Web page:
King’s Landing: Jaime and Tyrion are having a meal when Jaime knocks over his wine with his metal right hand. He laments his clumsiness, but Tyrion says, “It’s only wine” and pours his own on the table. Jaime confesses that he can’t fight left-handed. Tyrion, in a surprisingly magnanimous gesture towards his brother, suggests he just needs training and offers to set him up with a sparring partner. This turns out to be Bronn, and he and Jaime start practising in a secluded location. I’m not sure why Tyrion is helping Jaime. Everyone seems to be opposed to Tyrion, and I would assume Jaime is no real exception.

Varys talks to Tyrion about the danger Shae is in. He says a handmaid has worked it out and the news will soon reach Cersei, and then Tywin. Varys reminds Tyrion that Tywin said he will hang the next whore he sleeps with. Varys says Shae’s only chance of survival is to leave Kings Landing immediately. Tyrion then meets Shae and tells her to leave, ordering Bronn to take her to a ship sailing to Pentos. This is quite the scene, with them arguing. Tyrion has to lie to her and break her heart to get her to leave. Shae goes, but under the misapprehension that Tyrion doesn’t love her – she doesn’t understand how dangerous her position is. Maybe this could come back to haunt Tyrion in some tragic misunderstanding later. I can imagine Shae returning to stick a dagger in Tyrion or something, and him gasping that he always loved her with his last breath, triggering some Romeo and Juliet level tragedy. I guess we’ll see.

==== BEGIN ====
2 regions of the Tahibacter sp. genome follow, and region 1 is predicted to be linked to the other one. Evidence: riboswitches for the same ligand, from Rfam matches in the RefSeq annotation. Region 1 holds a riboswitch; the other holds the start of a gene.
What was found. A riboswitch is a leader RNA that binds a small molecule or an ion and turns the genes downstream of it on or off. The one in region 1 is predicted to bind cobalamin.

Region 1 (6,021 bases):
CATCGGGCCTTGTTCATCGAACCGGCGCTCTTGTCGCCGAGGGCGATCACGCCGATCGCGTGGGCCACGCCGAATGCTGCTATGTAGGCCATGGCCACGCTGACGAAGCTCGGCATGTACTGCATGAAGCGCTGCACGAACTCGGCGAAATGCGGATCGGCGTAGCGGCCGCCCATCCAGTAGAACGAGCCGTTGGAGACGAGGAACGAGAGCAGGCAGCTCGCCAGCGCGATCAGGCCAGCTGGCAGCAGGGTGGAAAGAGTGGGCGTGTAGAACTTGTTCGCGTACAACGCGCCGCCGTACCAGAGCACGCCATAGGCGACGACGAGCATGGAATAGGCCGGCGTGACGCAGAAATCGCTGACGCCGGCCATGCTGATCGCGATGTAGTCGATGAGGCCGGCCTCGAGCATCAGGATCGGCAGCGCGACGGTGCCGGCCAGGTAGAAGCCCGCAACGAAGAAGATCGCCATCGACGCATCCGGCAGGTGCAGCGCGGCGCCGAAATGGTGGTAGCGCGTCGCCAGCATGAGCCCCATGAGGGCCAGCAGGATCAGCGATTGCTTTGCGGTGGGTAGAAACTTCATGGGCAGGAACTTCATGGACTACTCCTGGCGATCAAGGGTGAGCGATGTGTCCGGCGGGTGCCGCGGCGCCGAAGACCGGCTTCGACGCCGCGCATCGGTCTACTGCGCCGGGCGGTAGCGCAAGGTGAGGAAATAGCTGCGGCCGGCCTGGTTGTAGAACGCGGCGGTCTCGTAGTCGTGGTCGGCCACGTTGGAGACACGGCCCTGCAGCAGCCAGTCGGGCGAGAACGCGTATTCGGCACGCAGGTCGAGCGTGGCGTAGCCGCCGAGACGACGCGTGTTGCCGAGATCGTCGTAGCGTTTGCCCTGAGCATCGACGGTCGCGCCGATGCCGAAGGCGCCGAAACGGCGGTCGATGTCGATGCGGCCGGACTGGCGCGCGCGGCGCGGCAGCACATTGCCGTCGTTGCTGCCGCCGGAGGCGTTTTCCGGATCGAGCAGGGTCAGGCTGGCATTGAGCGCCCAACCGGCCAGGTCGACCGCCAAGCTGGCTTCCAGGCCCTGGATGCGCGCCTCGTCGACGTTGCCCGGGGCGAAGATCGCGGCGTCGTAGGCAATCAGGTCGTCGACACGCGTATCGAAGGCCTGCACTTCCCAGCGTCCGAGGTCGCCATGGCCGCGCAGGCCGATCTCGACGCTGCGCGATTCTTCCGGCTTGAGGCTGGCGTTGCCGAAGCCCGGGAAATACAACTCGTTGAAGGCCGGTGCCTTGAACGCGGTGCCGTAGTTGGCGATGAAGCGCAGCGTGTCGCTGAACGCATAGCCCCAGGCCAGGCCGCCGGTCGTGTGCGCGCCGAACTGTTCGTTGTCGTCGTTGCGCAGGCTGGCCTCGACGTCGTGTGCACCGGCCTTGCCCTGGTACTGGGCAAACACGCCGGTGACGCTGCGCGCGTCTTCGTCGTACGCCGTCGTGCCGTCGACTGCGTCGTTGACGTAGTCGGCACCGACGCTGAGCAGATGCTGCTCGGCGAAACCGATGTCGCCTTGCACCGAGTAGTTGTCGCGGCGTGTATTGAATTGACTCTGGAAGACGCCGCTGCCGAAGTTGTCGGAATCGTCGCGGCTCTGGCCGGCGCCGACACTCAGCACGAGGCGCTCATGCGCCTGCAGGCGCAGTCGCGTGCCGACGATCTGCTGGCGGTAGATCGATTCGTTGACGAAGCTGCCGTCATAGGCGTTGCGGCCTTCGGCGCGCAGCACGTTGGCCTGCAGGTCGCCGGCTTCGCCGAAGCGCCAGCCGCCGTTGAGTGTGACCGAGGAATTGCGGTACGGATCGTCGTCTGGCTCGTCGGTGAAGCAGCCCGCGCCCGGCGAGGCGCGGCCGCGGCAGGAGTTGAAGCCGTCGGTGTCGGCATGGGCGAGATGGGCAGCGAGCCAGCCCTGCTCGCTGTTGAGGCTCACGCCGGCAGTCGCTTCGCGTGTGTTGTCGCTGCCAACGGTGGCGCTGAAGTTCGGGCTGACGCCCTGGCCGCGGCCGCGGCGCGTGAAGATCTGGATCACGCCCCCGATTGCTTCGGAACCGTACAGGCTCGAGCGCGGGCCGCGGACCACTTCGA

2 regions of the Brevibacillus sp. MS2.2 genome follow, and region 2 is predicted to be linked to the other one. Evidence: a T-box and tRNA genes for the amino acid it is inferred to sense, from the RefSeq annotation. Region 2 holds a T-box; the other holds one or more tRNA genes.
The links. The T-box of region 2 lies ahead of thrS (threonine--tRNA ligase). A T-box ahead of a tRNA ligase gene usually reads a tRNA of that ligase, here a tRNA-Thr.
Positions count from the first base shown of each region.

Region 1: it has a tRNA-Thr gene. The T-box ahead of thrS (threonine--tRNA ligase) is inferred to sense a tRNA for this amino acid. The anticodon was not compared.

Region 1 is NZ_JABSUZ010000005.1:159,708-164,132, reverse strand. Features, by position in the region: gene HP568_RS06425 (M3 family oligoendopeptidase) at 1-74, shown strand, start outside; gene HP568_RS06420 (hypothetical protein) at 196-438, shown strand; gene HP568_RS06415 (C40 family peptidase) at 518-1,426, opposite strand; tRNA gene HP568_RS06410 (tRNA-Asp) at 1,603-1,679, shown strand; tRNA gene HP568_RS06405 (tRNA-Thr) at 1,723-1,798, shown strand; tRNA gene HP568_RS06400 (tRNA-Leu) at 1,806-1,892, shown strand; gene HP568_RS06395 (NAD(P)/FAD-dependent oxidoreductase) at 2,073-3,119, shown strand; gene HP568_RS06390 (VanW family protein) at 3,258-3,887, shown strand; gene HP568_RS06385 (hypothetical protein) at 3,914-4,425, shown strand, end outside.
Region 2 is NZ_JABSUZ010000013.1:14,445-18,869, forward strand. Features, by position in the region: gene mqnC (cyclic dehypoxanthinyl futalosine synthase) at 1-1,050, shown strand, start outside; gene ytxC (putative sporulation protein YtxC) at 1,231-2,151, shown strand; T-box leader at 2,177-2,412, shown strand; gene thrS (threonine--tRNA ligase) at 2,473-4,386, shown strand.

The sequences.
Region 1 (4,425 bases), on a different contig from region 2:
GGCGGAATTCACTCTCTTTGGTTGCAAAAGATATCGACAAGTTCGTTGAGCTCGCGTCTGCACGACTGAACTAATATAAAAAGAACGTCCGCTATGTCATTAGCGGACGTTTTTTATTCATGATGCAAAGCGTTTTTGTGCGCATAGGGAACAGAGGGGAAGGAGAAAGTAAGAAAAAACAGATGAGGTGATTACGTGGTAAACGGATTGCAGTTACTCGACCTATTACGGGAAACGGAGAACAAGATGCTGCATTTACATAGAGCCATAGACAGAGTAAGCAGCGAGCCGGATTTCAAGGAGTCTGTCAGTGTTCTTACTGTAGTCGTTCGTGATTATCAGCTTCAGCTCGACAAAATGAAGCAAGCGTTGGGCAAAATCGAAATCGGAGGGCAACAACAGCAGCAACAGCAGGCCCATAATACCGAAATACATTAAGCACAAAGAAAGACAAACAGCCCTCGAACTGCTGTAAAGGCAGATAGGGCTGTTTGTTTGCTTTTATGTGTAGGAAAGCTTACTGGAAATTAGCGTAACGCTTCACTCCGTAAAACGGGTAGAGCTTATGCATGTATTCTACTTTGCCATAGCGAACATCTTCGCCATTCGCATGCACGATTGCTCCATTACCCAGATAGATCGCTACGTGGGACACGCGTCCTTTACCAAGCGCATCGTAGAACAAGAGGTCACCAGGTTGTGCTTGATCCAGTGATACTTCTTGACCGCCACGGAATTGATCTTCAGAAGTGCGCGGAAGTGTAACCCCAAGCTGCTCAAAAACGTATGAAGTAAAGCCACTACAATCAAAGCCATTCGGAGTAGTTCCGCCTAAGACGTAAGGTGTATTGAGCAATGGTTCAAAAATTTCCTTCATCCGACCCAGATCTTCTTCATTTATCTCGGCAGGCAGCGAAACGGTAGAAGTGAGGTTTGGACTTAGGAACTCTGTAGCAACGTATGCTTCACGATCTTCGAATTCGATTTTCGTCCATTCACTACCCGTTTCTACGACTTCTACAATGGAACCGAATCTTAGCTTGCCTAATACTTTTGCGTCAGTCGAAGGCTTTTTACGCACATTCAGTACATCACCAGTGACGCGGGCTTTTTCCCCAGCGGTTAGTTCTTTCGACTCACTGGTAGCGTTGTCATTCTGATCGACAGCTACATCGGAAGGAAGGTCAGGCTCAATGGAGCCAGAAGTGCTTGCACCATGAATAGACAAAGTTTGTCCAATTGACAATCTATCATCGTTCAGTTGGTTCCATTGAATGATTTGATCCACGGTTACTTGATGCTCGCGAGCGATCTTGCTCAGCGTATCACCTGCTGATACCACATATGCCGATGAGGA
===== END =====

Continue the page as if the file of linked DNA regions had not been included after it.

People are presenting wedding gifts to Joffrey. Tyrion gives him a book, chronicling the lives of four former kings. Joffrey is unimpressed but Tyrion explains that kings should learn from history. Tywin gives Joffrey the second sword forged from Valyrian steel (the partner of Jaime’s). This pleases Joffrey a lot more, and he slices up Tyrion’s book with it. Later, Brienne and Cersei have a conversation, in which Cersei suggests that Brienne is in love with Jaime. Brienne emits only a guilty silence, not even able to deny this. Uh oh, she’s just given Cersei more ammunition.